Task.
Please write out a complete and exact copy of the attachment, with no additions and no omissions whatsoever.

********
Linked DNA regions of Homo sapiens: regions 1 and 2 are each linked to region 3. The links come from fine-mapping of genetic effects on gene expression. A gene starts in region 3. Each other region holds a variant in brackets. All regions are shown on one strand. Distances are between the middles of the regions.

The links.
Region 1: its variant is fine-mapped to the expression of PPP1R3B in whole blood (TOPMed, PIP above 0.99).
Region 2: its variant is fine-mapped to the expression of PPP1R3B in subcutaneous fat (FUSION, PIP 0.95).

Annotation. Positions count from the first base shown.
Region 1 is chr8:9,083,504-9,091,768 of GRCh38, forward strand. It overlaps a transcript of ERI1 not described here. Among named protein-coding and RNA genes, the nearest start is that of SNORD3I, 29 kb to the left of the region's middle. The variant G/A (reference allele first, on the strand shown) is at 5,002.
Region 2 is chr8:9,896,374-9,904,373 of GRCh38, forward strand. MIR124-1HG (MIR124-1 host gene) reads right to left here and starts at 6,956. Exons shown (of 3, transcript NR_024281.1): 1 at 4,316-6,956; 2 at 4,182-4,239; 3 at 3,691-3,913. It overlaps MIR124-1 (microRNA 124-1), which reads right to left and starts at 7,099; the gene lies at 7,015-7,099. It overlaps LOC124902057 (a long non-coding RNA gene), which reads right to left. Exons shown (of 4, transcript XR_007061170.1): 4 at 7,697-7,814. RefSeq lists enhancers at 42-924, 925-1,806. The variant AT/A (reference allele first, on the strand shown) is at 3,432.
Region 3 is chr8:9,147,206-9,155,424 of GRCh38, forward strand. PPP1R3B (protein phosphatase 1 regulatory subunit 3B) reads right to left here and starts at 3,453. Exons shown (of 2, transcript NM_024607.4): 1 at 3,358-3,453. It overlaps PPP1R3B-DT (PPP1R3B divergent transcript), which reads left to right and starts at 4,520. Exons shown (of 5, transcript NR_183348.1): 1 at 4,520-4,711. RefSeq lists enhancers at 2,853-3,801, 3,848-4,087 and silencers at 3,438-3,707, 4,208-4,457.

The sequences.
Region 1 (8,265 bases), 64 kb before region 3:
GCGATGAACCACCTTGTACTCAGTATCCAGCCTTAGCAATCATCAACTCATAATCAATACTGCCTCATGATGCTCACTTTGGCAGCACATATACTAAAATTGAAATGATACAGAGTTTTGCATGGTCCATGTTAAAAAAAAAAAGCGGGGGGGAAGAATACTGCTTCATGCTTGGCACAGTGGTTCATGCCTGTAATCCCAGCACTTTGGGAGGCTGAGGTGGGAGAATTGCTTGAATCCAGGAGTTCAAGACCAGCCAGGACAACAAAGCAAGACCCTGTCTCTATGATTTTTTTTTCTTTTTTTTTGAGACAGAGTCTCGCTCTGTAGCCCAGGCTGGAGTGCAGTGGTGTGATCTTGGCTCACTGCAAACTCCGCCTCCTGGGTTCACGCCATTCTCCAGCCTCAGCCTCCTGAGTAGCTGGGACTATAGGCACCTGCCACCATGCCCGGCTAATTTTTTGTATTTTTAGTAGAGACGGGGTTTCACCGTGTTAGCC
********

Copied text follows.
Linked DNA regions of Homo sapiens: regions 1 and 2 are each linked to region 3. The links come from fine-mapping of genetic effects on gene expression. A gene starts in region 3. Each other region holds a variant in brackets. All regions are shown on one strand. Distances are between the middles of the regions.

The links.
Region 1: its variant is fine-mapped to the expression of PPP1R3B in whole blood (TOPMed, PIP above 0.99).
Region 2: its variant is fine-mapped to the expression of PPP1R3B in subcutaneous fat (FUSION, PIP 0.95).

Annotation. Positions count from the first base shown.
Region 1 is chr8:9,083,504-9,091,768 of GRCh38, forward strand. It overlaps a transcript of ERI1 not described here. Among named protein-coding and RNA genes, the nearest start is that of SNORD3I, 29 kb to the left of the region's middle. The variant G/A (reference allele first, on the strand shown) is at 5,002.
Region 2 is chr8:9,896,374-9,904,373 of GRCh38, forward strand. MIR124-1HG (MIR124-1 host gene) reads right to left here and starts at 6,956. Exons shown (of 3, transcript NR_024281.1): 1 at 4,316-6,956; 2 at 4,182-4,239; 3 at 3,691-3,913. It overlaps MIR124-1 (microRNA 124-1), which reads right to left and starts at 7,099; the gene lies at 7,015-7,099. It overlaps LOC124902057 (a long non-coding RNA gene), which reads right to left. Exons shown (of 4, transcript XR_007061170.1): 4 at 7,697-7,814. RefSeq lists enhancers at 42-924, 925-1,806. The variant AT/A (reference allele first, on the strand shown) is at 3,432.
Region 3 is chr8:9,147,206-9,155,424 of GRCh38, forward strand. PPP1R3B (protein phosphatase 1 regulatory subunit 3B) reads right to left here and starts at 3,453. Exons shown (of 2, transcript NM_024607.4): 1 at 3,358-3,453. It overlaps PPP1R3B-DT (PPP1R3B divergent transcript), which reads left to right and starts at 4,520. Exons shown (of 5, transcript NR_183348.1): 1 at 4,520-4,711. RefSeq lists enhancers at 2,853-3,801, 3,848-4,087 and silencers at 3,438-3,707, 4,208-4,457.

The sequences.
Region 1 (8,265 bases), 64 kb before region 3:
GCGATGAACCACCTTGTACTCAGTATCCAGCCTTAGCAATCATCAACTCATAATCAATACTGCCTCATGATGCTCACTTTGGCAGCACATATACTAAAATTGAAATGATACAGAGTTTTGCATGGTCCATGTTAAAAAAAAAAAGCGGGGGGGAAGAATACTGCTTCATGCTTGGCACAGTGGTTCATGCCTGTAATCCCAGCACTTTGGGAGGCTGAGGTGGGAGAATTGCTTGAATCCAGGAGTTCAAGACCAGCCAGGACAACAAAGCAAGACCCTGTCTCTATGATTTTTTTTTCTTTTTTTTTGAGACAGAGTCTCGCTCTGTAGCCCAGGCTGGAGTGCAGTGGTGTGATCTTGGCTCACTGCAAACTCCGCCTCCTGGGTTCACGCCATTCTCCAGCCTCAGCCTCCTGAGTAGCTGGGACTATAGGCACCTGCCACCATGCCCGGCTAATTTTTTGTATTTTTAGTAGAGACGGGGTTTCACCGTGTTAGCC